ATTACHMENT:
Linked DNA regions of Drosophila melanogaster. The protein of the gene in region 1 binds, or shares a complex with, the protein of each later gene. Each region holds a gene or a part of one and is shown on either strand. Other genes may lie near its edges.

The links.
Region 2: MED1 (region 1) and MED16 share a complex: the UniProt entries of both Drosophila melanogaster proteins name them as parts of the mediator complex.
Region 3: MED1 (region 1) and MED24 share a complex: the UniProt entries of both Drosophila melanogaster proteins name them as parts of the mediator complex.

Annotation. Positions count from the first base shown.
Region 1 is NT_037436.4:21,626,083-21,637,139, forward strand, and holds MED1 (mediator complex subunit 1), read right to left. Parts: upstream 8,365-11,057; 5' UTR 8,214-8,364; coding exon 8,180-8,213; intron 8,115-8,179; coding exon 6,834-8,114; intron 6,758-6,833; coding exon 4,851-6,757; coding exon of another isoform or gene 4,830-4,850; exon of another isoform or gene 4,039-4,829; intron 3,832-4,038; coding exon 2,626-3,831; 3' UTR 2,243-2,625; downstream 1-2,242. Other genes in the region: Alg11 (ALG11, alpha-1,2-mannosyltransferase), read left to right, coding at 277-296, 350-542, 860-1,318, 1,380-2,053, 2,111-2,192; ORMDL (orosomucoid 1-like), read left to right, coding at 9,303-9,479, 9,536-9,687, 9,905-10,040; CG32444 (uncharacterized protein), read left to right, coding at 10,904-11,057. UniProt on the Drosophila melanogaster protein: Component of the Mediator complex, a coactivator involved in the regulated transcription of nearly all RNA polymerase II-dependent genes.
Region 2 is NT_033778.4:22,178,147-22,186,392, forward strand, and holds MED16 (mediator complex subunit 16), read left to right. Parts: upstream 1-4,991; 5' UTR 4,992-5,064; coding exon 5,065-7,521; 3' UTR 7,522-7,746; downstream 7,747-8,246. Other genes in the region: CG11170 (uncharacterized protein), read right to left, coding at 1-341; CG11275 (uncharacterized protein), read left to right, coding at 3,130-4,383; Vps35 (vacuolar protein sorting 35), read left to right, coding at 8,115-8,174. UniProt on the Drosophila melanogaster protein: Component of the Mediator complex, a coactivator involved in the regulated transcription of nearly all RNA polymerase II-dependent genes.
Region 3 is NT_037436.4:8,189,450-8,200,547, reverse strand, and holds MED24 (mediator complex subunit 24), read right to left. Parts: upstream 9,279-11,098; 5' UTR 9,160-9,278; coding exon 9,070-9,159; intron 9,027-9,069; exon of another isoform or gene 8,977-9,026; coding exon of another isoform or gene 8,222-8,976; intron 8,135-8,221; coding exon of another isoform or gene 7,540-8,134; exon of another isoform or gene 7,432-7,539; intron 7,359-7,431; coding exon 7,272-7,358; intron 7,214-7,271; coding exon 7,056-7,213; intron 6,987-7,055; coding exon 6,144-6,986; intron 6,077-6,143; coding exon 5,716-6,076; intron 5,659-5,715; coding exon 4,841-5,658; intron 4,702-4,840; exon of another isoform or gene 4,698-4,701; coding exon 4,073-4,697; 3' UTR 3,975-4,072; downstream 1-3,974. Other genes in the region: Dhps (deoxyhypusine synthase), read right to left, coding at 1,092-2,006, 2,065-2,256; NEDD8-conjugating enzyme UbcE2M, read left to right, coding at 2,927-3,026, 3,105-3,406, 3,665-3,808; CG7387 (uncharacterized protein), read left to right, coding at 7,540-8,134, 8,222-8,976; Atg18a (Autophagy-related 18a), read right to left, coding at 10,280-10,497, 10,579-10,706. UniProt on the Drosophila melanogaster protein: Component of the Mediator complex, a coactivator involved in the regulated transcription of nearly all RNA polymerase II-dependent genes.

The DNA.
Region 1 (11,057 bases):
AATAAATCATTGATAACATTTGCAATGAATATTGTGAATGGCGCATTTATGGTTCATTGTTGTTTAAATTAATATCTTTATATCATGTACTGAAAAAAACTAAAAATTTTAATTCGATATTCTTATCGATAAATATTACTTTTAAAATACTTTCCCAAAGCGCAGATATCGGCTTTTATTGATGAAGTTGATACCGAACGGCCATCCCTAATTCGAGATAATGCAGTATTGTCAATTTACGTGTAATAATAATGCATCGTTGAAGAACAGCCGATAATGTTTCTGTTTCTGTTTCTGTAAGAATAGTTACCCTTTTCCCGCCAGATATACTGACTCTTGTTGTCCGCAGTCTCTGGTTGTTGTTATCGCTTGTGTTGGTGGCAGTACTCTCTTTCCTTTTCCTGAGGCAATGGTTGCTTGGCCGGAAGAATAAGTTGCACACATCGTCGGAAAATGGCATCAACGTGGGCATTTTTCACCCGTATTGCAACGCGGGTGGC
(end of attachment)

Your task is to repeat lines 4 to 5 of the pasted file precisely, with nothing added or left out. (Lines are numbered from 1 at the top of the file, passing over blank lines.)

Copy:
Region 3: MED1 (region 1) and MED24 share a complex: the UniProt entries of both Drosophila melanogaster proteins name them as parts of the mediator complex.

Annotation. Positions count from the first base shown.